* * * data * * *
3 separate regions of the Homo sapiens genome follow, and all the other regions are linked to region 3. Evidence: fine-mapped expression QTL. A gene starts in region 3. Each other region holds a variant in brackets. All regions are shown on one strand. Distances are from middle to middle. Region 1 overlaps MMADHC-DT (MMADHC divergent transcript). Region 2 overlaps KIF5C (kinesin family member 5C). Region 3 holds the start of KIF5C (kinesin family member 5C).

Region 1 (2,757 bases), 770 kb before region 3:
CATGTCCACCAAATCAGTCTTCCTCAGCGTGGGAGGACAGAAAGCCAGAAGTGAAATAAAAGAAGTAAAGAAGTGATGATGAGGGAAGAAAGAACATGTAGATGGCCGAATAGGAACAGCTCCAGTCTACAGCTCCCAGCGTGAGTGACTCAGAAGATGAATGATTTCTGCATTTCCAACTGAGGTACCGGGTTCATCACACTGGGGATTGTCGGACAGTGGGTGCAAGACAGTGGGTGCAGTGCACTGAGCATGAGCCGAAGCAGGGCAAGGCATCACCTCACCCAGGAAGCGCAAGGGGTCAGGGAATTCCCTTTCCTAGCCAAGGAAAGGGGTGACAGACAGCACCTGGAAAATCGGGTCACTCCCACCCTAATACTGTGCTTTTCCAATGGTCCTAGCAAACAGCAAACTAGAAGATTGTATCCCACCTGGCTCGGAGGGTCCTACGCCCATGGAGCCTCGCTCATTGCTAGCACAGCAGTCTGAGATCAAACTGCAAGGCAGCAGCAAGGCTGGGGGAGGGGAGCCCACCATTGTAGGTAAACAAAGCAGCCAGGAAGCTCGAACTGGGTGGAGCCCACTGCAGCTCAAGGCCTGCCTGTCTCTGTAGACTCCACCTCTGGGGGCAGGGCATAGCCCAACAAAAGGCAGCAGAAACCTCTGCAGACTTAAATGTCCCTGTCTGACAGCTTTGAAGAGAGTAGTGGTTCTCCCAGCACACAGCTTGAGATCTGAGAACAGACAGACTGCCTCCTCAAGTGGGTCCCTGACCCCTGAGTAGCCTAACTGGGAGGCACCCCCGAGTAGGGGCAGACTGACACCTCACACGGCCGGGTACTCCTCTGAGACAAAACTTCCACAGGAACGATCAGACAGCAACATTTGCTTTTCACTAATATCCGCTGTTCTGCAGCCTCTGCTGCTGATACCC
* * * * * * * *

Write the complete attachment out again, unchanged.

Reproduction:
3 separate regions of the Homo sapiens genome follow, and all the other regions are linked to region 3. Evidence: fine-mapped expression QTL. A gene starts in region 3. Each other region holds a variant in brackets. All regions are shown on one strand. Distances are from middle to middle. Region 1 overlaps MMADHC-DT (MMADHC divergent transcript). Region 2 overlaps KIF5C (kinesin family member 5C). Region 3 holds the start of KIF5C (kinesin family member 5C).

Region 1 (2,757 bases), 770 kb before region 3:
CATGTCCACCAAATCAGTCTTCCTCAGCGTGGGAGGACAGAAAGCCAGAAGTGAAATAAAAGAAGTAAAGAAGTGATGATGAGGGAAGAAAGAACATGTAGATGGCCGAATAGGAACAGCTCCAGTCTACAGCTCCCAGCGTGAGTGACTCAGAAGATGAATGATTTCTGCATTTCCAACTGAGGTACCGGGTTCATCACACTGGGGATTGTCGGACAGTGGGTGCAAGACAGTGGGTGCAGTGCACTGAGCATGAGCCGAAGCAGGGCAAGGCATCACCTCACCCAGGAAGCGCAAGGGGTCAGGGAATTCCCTTTCCTAGCCAAGGAAAGGGGTGACAGACAGCACCTGGAAAATCGGGTCACTCCCACCCTAATACTGTGCTTTTCCAATGGTCCTAGCAAACAGCAAACTAGAAGATTGTATCCCACCTGGCTCGGAGGGTCCTACGCCCATGGAGCCTCGCTCATTGCTAGCACAGCAGTCTGAGATCAAACTGCAAGGCAGCAGCAAGGCTGGGGGAGGGGAGCCCACCATTGTAGGTAAACAAAGCAGCCAGGAAGCTCGAACTGGGTGGAGCCCACTGCAGCTCAAGGCCTGCCTGTCTCTGTAGACTCCACCTCTGGGGGCAGGGCATAGCCCAACAAAAGGCAGCAGAAACCTCTGCAGACTTAAATGTCCCTGTCTGACAGCTTTGAAGAGAGTAGTGGTTCTCCCAGCACACAGCTTGAGATCTGAGAACAGACAGACTGCCTCCTCAAGTGGGTCCCTGACCCCTGAGTAGCCTAACTGGGAGGCACCCCCGAGTAGGGGCAGACTGACACCTCACACGGCCGGGTACTCCTCTGAGACAAAACTTCCACAGGAACGATCAGACAGCAACATTTGCTTTTCACTAATATCCGCTGTTCTGCAGCCTCTGCTGCTGATACCC